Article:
– The conversation probably began in the tiny Ryan Field locker room after the game. It might continue for a lifetime or two.

James Manuel and Ra’Shede Hageman are roommates. They are defensive starters for the Gophers who occasionally caught passes in high school.

Each caught a pass Saturday, providing two of the key moments in a 20-17 victory over Northwestern.

Each caught a pass Saturday, and that will give them so much to talk about, for so long.

“Which one was better?” Manuel asked, underneath the bleachers after the game. “You know what? I’m going to have to give it to Ra’Shede.”

“You know what?” Hageman said. “James is my roommate. We’re going to have to discuss that.”

For weeks, Gophers football players haven’t known which of their coaches would run the program or which of their quarterbacks would take snaps during games.

Saturday, neither seemed to matter much to the Gophers defense.

Saturday, neither seemed to matter much because of the Gophers defense.

In the second quarter, Wildcats quarterback Trevor Siemian whipped a pass, and Hageman caught it with one hand, the way an adult might catch a Wiffle Ball thrown by a child.

Hageman returned it 7 yards before Siemian tripped him. “I’m 315 [pounds],” Hageman said. “Jumping over him, man, those days are over.”

In the third quarter, Manuel intercepted a Siemian pass and returned it 24 yards for a touchdown, giving the Gophers their first lead. “That’s what you think about the night before a game,” Manuel said. “You just ask them to give you one like that.”

Both plays proved strategic and nostalgic.

All week, Gophers defensive coordinator and acting head coach Tracy Claeys instructed his linemen to put their hands up when stymied, to block passes. Hageman blocked three, and caught one.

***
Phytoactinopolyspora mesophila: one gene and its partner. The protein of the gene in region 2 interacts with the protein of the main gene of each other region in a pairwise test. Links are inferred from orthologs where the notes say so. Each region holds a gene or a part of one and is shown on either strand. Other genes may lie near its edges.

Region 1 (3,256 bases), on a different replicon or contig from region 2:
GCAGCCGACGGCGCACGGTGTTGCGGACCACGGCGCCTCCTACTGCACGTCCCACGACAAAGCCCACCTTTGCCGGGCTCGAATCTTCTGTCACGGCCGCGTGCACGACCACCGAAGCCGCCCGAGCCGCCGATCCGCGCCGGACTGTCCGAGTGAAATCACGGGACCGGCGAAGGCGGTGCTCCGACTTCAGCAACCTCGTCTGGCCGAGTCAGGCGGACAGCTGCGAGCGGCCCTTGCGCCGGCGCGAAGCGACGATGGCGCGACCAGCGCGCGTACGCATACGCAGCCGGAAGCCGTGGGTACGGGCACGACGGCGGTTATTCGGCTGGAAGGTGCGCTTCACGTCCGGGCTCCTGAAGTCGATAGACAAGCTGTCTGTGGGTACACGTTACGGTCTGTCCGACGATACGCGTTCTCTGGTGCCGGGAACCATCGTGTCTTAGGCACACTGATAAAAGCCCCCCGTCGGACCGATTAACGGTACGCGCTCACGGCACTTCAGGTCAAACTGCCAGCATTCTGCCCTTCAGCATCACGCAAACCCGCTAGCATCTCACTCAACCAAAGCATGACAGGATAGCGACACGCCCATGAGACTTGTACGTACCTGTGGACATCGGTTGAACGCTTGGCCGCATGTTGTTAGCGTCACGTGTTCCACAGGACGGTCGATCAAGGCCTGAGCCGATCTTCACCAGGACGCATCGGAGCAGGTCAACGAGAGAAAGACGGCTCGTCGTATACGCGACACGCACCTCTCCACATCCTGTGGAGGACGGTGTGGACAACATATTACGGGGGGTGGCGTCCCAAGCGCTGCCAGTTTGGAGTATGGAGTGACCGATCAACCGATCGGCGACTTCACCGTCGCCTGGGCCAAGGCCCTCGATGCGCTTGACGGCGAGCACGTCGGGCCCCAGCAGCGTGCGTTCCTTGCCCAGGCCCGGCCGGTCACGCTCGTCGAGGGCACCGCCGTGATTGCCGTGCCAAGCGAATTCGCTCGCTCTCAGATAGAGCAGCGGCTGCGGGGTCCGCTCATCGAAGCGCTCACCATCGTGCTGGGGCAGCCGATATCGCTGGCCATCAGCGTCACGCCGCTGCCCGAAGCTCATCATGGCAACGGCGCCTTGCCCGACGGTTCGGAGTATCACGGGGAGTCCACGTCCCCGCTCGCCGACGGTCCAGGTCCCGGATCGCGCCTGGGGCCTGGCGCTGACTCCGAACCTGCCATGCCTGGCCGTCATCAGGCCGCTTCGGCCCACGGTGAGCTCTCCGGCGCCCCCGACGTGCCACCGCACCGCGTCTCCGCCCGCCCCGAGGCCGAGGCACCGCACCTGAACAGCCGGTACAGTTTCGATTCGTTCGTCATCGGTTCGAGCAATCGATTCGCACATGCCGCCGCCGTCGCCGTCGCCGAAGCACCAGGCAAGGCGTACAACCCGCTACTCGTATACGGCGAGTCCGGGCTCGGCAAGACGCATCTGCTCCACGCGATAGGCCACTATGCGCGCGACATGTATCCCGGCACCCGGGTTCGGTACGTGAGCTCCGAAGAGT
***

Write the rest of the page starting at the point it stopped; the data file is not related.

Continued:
“The fact that James got a pick-six, I’m proud of him, but everybody doesn’t know I used to play tight end,” Hageman said. “So when I snagged that, that just brought me back to my high school days. I’m 310, and I could tell that it’s not like I used to be, because I was real heavy running.

“James getting the pick and scoring, I’ll give him the style points. But don’t tell him I said that.”

Manuel, too, was responding to instructions when he made the biggest play of the game.

He had noticed while watching game film that when Northwestern lined up with three receivers on one side, the Wildcats usually ran a bubble screen. “So I said, I’m going to get outside a little farther than I usually do,” Manuel said. “They didn’t throw the bubble screen, but they threw a slant, and I was happy to be right there to make the play.”

Manuel, like Hageman, caught passes in high school. “I played a little receiver,” he said. “But my last touchdown came on a pick-six, my senior year. They threw a pass to the flat and I jumped it, and made the house call.”

Claeys admitted that he expected his defense to dominate Saturday. Two weeks earlier, Northwestern looked dynamic in a 40-30 loss to Ohio State. After injuries to starting quarterback Kain Colter and running back Venric Mark, Northwestern lost 35-6 at Wisconsin.

As Saturday’s game wore on, the Gophers defensive front wore down Northwestern, limiting the Wildcats to 94 rushing yards.

With the running game stifled, the slow-footed Siemian was a stationary target for Hageman and company, who sacked him three times and hassled him constantly.

That’s not what Hageman and Manuel will be talking about all week and maybe for decades. They will be talking about their dueling interceptions, and how Hageman might have been able to get his roommate another touchdown.

“The funny thing about Ra’Shede’s interception?” Manuel said. “I was on a blitz on that play, and then I wound up behind Ra’Shede, and I’m telling him to pitch it. Even though he had the one-hand interception, I felt like, ‘I’m faster, get it to me, I can take it to the house.’

“I guess he didn’t hear me.”

He’ll be hearing about it, all week and maybe for the rest of his life.